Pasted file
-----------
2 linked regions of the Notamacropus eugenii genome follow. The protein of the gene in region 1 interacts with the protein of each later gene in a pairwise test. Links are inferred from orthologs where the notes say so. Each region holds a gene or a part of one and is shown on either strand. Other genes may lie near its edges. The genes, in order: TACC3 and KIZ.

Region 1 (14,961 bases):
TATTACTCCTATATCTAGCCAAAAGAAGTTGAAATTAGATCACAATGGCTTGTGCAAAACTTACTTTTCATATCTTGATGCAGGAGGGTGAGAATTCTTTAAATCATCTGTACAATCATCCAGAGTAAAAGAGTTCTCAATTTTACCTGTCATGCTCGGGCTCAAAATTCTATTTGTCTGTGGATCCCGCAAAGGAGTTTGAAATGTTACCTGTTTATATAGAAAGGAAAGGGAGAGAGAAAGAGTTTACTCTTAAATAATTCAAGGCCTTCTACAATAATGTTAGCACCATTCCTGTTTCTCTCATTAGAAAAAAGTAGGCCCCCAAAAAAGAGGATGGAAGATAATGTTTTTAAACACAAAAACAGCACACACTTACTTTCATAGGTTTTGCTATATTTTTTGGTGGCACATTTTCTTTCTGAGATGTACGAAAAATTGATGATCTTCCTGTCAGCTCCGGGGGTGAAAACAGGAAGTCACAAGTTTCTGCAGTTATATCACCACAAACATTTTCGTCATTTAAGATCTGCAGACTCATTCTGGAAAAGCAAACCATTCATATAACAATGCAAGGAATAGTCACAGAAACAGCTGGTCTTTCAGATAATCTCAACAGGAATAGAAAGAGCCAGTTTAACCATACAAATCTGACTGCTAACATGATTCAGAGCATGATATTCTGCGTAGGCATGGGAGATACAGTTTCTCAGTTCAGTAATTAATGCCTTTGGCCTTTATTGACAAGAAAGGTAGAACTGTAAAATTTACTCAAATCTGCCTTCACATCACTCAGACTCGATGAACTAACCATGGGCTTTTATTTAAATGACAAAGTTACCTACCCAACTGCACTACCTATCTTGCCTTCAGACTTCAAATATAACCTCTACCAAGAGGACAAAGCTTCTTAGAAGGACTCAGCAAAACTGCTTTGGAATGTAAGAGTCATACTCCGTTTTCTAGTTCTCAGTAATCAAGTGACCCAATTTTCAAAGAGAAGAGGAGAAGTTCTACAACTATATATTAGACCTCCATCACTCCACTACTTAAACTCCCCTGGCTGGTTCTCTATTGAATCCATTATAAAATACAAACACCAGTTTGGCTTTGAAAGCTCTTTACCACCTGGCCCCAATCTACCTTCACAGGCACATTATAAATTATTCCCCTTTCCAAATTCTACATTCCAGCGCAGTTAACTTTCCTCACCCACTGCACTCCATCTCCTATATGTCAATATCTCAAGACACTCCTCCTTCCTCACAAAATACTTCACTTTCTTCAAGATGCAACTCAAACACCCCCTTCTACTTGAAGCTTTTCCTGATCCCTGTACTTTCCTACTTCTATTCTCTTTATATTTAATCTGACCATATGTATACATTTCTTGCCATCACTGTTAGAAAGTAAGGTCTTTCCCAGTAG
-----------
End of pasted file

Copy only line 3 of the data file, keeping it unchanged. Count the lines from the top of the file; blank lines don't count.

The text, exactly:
TATTACTCCTATATCTAGCCAAAAGAAGTTGAAATTAGATCACAATGGCTTGTGCAAAACTTACTTTTCATATCTTGATGCAGGAGGGTGAGAATTCTTTAAATCATCTGTACAATCATCCAGAGTAAAAGAGTTCTCAATTTTACCTGTCATGCTCGGGCTCAAAATTCTATTTGTCTGTGGATCCCGCAAAGGAGTTTGAAATGTTACCTGTTTATATAGAAAGGAAAGGGAGAGAGAAAGAGTTTACTCTTAAATAATTCAAGGCCTTCTACAATAATGTTAGCACCATTCCTGTTTCTCTCATTAGAAAAAAGTAGGCCCCCAAAAAAGAGGATGGAAGATAATGTTTTTAAACACAAAAACAGCACACACTTACTTTCATAGGTTTTGCTATATTTTTTGGTGGCACATTTTCTTTCTGAGATGTACGAAAAATTGATGATCTTCCTGTCAGCTCCGGGGGTGAAAACAGGAAGTCACAAGTTTCTGCAGTTATATCACCACAAACATTTTCGTCATTTAAGATCTGCAGACTCATTCTGGAAAAGCAAACCATTCATATAACAATGCAAGGAATAGTCACAGAAACAGCTGGTCTTTCAGATAATCTCAACAGGAATAGAAAGAGCCAGTTTAACCATACAAATCTGACTGCTAACATGATTCAGAGCATGATATTCTGCGTAGGCATGGGAGATACAGTTTCTCAGTTCAGTAATTAATGCCTTTGGCCTTTATTGACAAGAAAGGTAGAACTGTAAAATTTACTCAAATCTGCCTTCACATCACTCAGACTCGATGAACTAACCATGGGCTTTTATTTAAATGACAAAGTTACCTACCCAACTGCACTACCTATCTTGCCTTCAGACTTCAAATATAACCTCTACCAAGAGGACAAAGCTTCTTAGAAGGACTCAGCAAAACTGCTTTGGAATGTAAGAGTCATACTCCGTTTTCTAGTTCTCAGTAATCAAGTGACCCAATTTTCAAAGAGAAGAGGAGAAGTTCTACAACTATATATTAGACCTCCATCACTCCACTACTTAAACTCCCCTGGCTGGTTCTCTATTGAATCCATTATAAAATACAAACACCAGTTTGGCTTTGAAAGCTCTTTACCACCTGGCCCCAATCTACCTTCACAGGCACATTATAAATTATTCCCCTTTCCAAATTCTACATTCCAGCGCAGTTAACTTTCCTCACCCACTGCACTCCATCTCCTATATGTCAATATCTCAAGACACTCCTCCTTCCTCACAAAATACTTCACTTTCTTCAAGATGCAACTCAAACACCCCCTTCTACTTGAAGCTTTTCCTGATCCCTGTACTTTCCTACTTCTATTCTCTTTATATTTAATCTGACCATATGTATACATTTCTTGCCATCACTGTTAGAAAGTAAGGTCTTTCCCAGTAG